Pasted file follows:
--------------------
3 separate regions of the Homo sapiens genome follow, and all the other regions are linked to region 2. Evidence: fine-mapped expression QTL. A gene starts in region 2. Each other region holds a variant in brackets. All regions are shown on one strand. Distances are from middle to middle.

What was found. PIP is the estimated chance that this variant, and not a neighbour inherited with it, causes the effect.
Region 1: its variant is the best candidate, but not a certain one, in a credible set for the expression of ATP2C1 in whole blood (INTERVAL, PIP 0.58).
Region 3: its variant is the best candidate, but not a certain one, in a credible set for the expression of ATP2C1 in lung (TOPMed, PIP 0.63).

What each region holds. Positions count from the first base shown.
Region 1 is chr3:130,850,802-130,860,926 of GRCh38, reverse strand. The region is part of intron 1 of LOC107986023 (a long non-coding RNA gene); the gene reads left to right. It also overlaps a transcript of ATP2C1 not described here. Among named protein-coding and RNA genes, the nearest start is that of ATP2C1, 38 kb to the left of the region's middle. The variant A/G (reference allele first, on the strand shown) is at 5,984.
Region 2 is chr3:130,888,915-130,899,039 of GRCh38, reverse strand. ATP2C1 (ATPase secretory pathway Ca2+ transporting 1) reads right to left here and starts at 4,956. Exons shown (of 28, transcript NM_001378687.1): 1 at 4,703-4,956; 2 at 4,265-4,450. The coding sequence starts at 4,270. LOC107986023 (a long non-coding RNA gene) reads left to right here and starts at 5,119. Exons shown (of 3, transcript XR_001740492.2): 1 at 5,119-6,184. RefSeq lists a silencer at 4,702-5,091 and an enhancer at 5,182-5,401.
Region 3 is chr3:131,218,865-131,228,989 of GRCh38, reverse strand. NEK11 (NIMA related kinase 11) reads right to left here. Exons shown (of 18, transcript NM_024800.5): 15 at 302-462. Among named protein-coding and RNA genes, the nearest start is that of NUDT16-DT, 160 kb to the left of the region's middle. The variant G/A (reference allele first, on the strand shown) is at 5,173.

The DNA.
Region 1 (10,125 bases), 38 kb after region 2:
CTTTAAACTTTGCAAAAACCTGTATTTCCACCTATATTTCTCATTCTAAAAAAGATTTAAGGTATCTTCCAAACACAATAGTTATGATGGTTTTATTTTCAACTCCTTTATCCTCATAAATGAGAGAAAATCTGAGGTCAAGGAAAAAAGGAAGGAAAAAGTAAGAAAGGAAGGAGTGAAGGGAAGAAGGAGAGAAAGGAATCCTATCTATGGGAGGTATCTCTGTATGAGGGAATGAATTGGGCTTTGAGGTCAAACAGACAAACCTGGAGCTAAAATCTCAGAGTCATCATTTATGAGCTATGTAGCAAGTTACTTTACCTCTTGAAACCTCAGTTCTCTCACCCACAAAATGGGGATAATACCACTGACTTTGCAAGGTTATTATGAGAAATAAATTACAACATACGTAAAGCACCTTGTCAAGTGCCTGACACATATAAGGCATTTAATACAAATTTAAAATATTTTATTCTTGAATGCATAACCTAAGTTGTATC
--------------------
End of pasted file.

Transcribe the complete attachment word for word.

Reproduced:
3 separate regions of the Homo sapiens genome follow, and all the other regions are linked to region 2. Evidence: fine-mapped expression QTL. A gene starts in region 2. Each other region holds a variant in brackets. All regions are shown on one strand. Distances are from middle to middle.

What was found. PIP is the estimated chance that this variant, and not a neighbour inherited with it, causes the effect.
Region 1: its variant is the best candidate, but not a certain one, in a credible set for the expression of ATP2C1 in whole blood (INTERVAL, PIP 0.58).
Region 3: its variant is the best candidate, but not a certain one, in a credible set for the expression of ATP2C1 in lung (TOPMed, PIP 0.63).

What each region holds. Positions count from the first base shown.
Region 1 is chr3:130,850,802-130,860,926 of GRCh38, reverse strand. The region is part of intron 1 of LOC107986023 (a long non-coding RNA gene); the gene reads left to right. It also overlaps a transcript of ATP2C1 not described here. Among named protein-coding and RNA genes, the nearest start is that of ATP2C1, 38 kb to the left of the region's middle. The variant A/G (reference allele first, on the strand shown) is at 5,984.
Region 2 is chr3:130,888,915-130,899,039 of GRCh38, reverse strand. ATP2C1 (ATPase secretory pathway Ca2+ transporting 1) reads right to left here and starts at 4,956. Exons shown (of 28, transcript NM_001378687.1): 1 at 4,703-4,956; 2 at 4,265-4,450. The coding sequence starts at 4,270. LOC107986023 (a long non-coding RNA gene) reads left to right here and starts at 5,119. Exons shown (of 3, transcript XR_001740492.2): 1 at 5,119-6,184. RefSeq lists a silencer at 4,702-5,091 and an enhancer at 5,182-5,401.
Region 3 is chr3:131,218,865-131,228,989 of GRCh38, reverse strand. NEK11 (NIMA related kinase 11) reads right to left here. Exons shown (of 18, transcript NM_024800.5): 15 at 302-462. Among named protein-coding and RNA genes, the nearest start is that of NUDT16-DT, 160 kb to the left of the region's middle. The variant G/A (reference allele first, on the strand shown) is at 5,173.

The DNA.
Region 1 (10,125 bases), 38 kb after region 2:
CTTTAAACTTTGCAAAAACCTGTATTTCCACCTATATTTCTCATTCTAAAAAAGATTTAAGGTATCTTCCAAACACAATAGTTATGATGGTTTTATTTTCAACTCCTTTATCCTCATAAATGAGAGAAAATCTGAGGTCAAGGAAAAAAGGAAGGAAAAAGTAAGAAAGGAAGGAGTGAAGGGAAGAAGGAGAGAAAGGAATCCTATCTATGGGAGGTATCTCTGTATGAGGGAATGAATTGGGCTTTGAGGTCAAACAGACAAACCTGGAGCTAAAATCTCAGAGTCATCATTTATGAGCTATGTAGCAAGTTACTTTACCTCTTGAAACCTCAGTTCTCTCACCCACAAAATGGGGATAATACCACTGACTTTGCAAGGTTATTATGAGAAATAAATTACAACATACGTAAAGCACCTTGTCAAGTGCCTGACACATATAAGGCATTTAATACAAATTTAAAATATTTTATTCTTGAATGCATAACCTAAGTTGTATC